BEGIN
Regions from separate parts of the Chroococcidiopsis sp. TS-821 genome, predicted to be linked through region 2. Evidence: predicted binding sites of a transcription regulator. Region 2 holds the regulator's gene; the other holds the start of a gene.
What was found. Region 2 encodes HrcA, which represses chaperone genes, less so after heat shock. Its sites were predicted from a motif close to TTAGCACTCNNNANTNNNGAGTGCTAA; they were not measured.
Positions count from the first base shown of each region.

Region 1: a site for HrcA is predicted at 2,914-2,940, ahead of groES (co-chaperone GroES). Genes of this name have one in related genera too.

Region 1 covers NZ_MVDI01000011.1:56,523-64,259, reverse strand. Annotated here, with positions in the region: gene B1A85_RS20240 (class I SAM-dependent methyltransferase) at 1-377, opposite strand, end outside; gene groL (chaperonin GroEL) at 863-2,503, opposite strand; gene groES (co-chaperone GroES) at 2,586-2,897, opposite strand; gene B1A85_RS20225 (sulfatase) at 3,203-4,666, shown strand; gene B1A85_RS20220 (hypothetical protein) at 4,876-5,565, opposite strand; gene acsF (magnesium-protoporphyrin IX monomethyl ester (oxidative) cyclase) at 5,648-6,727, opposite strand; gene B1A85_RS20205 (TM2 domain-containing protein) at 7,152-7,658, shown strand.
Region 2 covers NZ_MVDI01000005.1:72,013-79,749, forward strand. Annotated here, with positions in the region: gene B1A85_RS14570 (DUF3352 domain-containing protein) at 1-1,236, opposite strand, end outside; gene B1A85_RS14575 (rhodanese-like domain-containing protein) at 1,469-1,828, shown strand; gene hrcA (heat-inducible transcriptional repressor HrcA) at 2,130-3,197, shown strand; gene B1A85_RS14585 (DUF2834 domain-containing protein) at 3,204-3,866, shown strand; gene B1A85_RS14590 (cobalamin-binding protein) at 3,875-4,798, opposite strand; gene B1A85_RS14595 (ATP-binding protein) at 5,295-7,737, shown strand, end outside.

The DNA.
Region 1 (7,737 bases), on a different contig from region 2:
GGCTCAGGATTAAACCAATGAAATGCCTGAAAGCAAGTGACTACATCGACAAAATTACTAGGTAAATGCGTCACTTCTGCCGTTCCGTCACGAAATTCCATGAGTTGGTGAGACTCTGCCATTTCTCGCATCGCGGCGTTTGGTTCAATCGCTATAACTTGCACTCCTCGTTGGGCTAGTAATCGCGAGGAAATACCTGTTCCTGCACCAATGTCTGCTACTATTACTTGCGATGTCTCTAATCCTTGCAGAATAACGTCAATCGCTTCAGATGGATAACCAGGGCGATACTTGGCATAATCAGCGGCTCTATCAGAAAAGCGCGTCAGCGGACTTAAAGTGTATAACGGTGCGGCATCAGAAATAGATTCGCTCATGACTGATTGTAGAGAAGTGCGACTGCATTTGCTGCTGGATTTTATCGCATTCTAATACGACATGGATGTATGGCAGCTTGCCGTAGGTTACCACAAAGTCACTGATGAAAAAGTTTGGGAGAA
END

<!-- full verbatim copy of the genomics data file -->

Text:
Regions from separate parts of the Chroococcidiopsis sp. TS-821 genome, predicted to be linked through region 2. Evidence: predicted binding sites of a transcription regulator. Region 2 holds the regulator's gene; the other holds the start of a gene.
What was found. Region 2 encodes HrcA, which represses chaperone genes, less so after heat shock. Its sites were predicted from a motif close to TTAGCACTCNNNANTNNNGAGTGCTAA; they were not measured.
Positions count from the first base shown of each region.

Region 1: a site for HrcA is predicted at 2,914-2,940, ahead of groES (co-chaperone GroES). Genes of this name have one in related genera too.

Region 1 covers NZ_MVDI01000011.1:56,523-64,259, reverse strand. Annotated here, with positions in the region: gene B1A85_RS20240 (class I SAM-dependent methyltransferase) at 1-377, opposite strand, end outside; gene groL (chaperonin GroEL) at 863-2,503, opposite strand; gene groES (co-chaperone GroES) at 2,586-2,897, opposite strand; gene B1A85_RS20225 (sulfatase) at 3,203-4,666, shown strand; gene B1A85_RS20220 (hypothetical protein) at 4,876-5,565, opposite strand; gene acsF (magnesium-protoporphyrin IX monomethyl ester (oxidative) cyclase) at 5,648-6,727, opposite strand; gene B1A85_RS20205 (TM2 domain-containing protein) at 7,152-7,658, shown strand.
Region 2 covers NZ_MVDI01000005.1:72,013-79,749, forward strand. Annotated here, with positions in the region: gene B1A85_RS14570 (DUF3352 domain-containing protein) at 1-1,236, opposite strand, end outside; gene B1A85_RS14575 (rhodanese-like domain-containing protein) at 1,469-1,828, shown strand; gene hrcA (heat-inducible transcriptional repressor HrcA) at 2,130-3,197, shown strand; gene B1A85_RS14585 (DUF2834 domain-containing protein) at 3,204-3,866, shown strand; gene B1A85_RS14590 (cobalamin-binding protein) at 3,875-4,798, opposite strand; gene B1A85_RS14595 (ATP-binding protein) at 5,295-7,737, shown strand, end outside.

The DNA.
Region 1 (7,737 bases), on a different contig from region 2:
GGCTCAGGATTAAACCAATGAAATGCCTGAAAGCAAGTGACTACATCGACAAAATTACTAGGTAAATGCGTCACTTCTGCCGTTCCGTCACGAAATTCCATGAGTTGGTGAGACTCTGCCATTTCTCGCATCGCGGCGTTTGGTTCAATCGCTATAACTTGCACTCCTCGTTGGGCTAGTAATCGCGAGGAAATACCTGTTCCTGCACCAATGTCTGCTACTATTACTTGCGATGTCTCTAATCCTTGCAGAATAACGTCAATCGCTTCAGATGGATAACCAGGGCGATACTTGGCATAATCAGCGGCTCTATCAGAAAAGCGCGTCAGCGGACTTAAAGTGTATAACGGTGCGGCATCAGAAATAGATTCGCTCATGACTGATTGTAGAGAAGTGCGACTGCATTTGCTGCTGGATTTTATCGCATTCTAATACGACATGGATGTATGGCAGCTTGCCGTAGGTTACCACAAAGTCACTGATGAAAAAGTTTGGGAGAA